“Read it again!” she exclaimed, with barely contained enthusiasm.
“Again? This would be the third time” the reader half-objected, half-noted.
“I’m nervous about tomorrow”
“You’ll do fine. It will be like defending your bachelor thesis, only this time you’ve already gone through the motions once before. The other soon-to-be masters will be more nervous than you”
“I know. But. Read”
“Fine. Here goes. Ahem. I am a Cat, by Natsume Sōseki. Chapter one”
Leaves fell on this wet autumn morn, and the library was in a festive mood. A large number of new books had been brought in, mostly by queer authors. To say that the new wing would be focused on gender would be something of an understatement; it would catch the general drift, but not convey the magnitude of the tornado about to hit the readership. There was a theme, and there was a lot of it.
Detractors called it the gay wing; the bureaucracy had a far less inspiring name in mind. But one sneaky librarian had gone the extra length of acquiring a plus-sized copy of the Gay Science, to be featured prominently at the fore on this opening day.
A gay morn, indeed.
She didn’t know much about these things, but she knew they were not supposed to meow. This was enough reason for her to make the call.
She made the call.
“It meows”, she said by means of introduction. “It’s not supposed to meow.”
“Are you calling me just because you want me to come over?”
Without even the slightest hint of hesitation, she replied. “Yes. Also, it’s not supposed to meow.”
“I’ll be right over”, the voice on the other end said affectionately.
The mood was somber, yet strangely cheerful. Funerals are seldom merry occasions, but this one was something close to it. There are tragic deaths where everything just stops, where those left behind have to rebuild their lives in toto ex post facto. Then, there are less dramatic deaths, where everyone involved saw it coming and had made their peace with it before it happened. Both are losses, but the latter seemed the proper way to go. There is a dignity to it, of knowing how to live and how to die, and how to proceed from there.
The room was somber, but there were also laughs. Somehow, the two went together. Remembering the one who passed also meant remembering all the shenanigans he had been involved in over his many years, and the retelling could only be a source of merriment for those who remembered. More so for those who only just now found out.
Them finding out was what he’d wanted. So they did. And laughed.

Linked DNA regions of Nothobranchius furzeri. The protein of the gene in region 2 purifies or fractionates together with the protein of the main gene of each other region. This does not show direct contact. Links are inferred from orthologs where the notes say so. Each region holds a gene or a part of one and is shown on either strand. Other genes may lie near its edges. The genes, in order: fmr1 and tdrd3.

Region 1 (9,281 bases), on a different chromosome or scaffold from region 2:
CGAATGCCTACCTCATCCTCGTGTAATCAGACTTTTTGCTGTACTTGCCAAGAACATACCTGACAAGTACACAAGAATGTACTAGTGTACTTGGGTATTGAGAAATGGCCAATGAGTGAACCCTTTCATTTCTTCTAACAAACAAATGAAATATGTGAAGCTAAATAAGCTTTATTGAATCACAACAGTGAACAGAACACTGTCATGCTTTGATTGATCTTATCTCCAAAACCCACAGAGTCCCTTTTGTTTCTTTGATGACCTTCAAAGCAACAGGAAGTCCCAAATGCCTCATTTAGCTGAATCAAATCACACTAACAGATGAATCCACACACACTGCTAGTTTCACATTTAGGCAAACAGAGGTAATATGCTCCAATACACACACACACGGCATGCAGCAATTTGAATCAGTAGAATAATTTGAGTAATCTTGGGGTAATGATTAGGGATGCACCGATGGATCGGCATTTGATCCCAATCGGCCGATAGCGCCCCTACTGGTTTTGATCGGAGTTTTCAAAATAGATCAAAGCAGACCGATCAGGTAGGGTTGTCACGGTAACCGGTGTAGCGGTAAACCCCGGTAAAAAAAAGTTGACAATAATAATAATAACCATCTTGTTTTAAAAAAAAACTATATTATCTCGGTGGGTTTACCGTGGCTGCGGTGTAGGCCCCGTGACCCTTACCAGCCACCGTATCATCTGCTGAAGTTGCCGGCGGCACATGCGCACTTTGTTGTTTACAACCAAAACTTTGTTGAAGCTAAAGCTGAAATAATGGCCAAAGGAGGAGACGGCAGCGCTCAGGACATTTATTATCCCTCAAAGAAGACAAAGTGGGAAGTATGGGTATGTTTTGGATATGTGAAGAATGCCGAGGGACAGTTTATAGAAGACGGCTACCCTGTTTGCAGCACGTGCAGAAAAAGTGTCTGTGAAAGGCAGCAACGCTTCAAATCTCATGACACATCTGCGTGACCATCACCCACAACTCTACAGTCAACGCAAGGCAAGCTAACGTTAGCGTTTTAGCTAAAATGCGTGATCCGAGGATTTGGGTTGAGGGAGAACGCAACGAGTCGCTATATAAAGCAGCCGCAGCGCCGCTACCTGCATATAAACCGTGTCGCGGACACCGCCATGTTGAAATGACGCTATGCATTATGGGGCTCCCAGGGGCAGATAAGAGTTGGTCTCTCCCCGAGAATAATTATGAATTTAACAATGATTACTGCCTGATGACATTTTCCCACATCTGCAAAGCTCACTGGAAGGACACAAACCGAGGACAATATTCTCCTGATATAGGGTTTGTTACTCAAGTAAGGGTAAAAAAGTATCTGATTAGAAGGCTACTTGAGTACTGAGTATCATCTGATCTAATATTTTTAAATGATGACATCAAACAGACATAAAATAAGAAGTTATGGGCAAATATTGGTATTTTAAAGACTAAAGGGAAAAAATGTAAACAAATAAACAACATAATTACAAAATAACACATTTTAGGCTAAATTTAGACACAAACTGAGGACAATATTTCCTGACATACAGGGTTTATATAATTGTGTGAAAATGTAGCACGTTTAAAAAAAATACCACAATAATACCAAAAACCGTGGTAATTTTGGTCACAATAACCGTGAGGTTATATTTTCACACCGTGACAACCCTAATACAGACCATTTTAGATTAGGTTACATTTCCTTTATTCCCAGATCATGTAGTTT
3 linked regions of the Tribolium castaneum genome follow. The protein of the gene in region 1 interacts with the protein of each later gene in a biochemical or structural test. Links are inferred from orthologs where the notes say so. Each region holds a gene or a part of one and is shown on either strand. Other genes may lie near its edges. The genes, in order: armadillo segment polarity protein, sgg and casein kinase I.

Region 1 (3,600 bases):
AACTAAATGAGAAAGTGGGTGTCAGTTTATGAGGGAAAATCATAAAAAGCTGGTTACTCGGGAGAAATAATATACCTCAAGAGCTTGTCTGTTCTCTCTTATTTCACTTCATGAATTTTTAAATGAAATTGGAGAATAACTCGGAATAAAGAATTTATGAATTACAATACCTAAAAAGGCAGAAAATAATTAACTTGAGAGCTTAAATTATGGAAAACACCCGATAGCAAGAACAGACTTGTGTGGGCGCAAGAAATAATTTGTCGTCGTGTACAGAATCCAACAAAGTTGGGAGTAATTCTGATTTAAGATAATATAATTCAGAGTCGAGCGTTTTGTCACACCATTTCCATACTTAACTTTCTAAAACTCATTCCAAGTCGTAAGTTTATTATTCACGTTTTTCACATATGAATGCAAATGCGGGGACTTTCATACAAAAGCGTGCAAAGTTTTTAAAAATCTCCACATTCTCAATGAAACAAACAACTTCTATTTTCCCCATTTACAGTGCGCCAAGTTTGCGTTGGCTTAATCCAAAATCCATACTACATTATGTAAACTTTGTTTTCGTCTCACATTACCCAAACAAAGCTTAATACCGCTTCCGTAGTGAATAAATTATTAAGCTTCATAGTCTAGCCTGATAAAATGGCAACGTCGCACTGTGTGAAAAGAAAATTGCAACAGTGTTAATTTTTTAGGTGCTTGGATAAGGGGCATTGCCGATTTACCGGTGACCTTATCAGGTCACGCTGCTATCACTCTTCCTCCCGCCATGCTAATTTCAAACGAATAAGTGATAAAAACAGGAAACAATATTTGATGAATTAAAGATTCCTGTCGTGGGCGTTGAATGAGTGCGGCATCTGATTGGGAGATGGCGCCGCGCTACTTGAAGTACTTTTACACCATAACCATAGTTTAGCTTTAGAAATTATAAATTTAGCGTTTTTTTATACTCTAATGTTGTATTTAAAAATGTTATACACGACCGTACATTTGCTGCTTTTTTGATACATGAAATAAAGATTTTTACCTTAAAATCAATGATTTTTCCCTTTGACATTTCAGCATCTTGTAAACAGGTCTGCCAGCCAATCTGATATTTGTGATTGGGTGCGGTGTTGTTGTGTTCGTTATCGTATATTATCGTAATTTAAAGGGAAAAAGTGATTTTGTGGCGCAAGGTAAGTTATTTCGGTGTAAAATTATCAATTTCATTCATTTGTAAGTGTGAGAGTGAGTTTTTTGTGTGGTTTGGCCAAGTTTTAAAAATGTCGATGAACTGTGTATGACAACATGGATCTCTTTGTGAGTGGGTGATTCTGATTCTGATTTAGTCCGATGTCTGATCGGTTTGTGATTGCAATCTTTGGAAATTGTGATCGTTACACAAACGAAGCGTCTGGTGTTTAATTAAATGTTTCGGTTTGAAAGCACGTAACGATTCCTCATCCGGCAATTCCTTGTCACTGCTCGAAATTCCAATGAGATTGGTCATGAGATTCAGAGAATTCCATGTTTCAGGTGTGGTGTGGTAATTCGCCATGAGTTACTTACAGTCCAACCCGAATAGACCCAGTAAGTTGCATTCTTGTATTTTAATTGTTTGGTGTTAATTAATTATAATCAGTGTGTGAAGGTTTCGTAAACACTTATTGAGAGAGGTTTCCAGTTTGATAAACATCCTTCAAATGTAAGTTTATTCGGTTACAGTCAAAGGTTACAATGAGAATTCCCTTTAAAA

The little one purred. For being such a small creature, it had a surprisingly deep and resounding purr. Merely a small pile of fur, the little feline happily reverberated in absolute content.
“Did you know” she said, rubbing the little subwoofer behind the ear, “that when cats purr, they are connected to every other purring cat in the world?”
He smiled and gently affected its belly. “Listening to this one, it sounds like a galactic hivemind of purr.”
“That sounds about right” she said as the little one somehow purred ever louder, perfectly in tune with the world.
She was the bringer of good news. The hospital also had a bringer of bad news, but she was not it. Bringing good news is very different from bringing bad news, and she had only learnt how to bring the good ones. So she did. She made the calls to inform that, yes, he had survived, yes, it was a girl, yes, everything went fine, she should be up and about before anyone knew it. It was good news, and it was hard work.
More than once she had been reprimanded for being more of a messenger of hope than a hospital employee, and more than once the good fortune had changed. Nothing was certain, until it was.
But. Someone had to share the good news when there was any. She was that someone. Of this, at least, she was certain.
After the news of the breakup had broken, a surprising number of concerned friends had shown up to offer condolences and emotional support. As breakups go, it wasn’t a bad one. Sometimes, these things just do not work, and when both parties agree about it, breaking up is just the proper thing to do. But the sheer amount of friends made him feel like a traffic cop from those old movies – move along, nothing to see here, circulate.
While he was touched and moved by the sheer volume of emotional disaster preparedness displayed, he was also struck by how misdirected it was. Somewhere in his mind was a suspicion that he might be conflating needing and deserving, but, for the time being, he had more pressing concerns. What did you even do with half a dozen casseroles?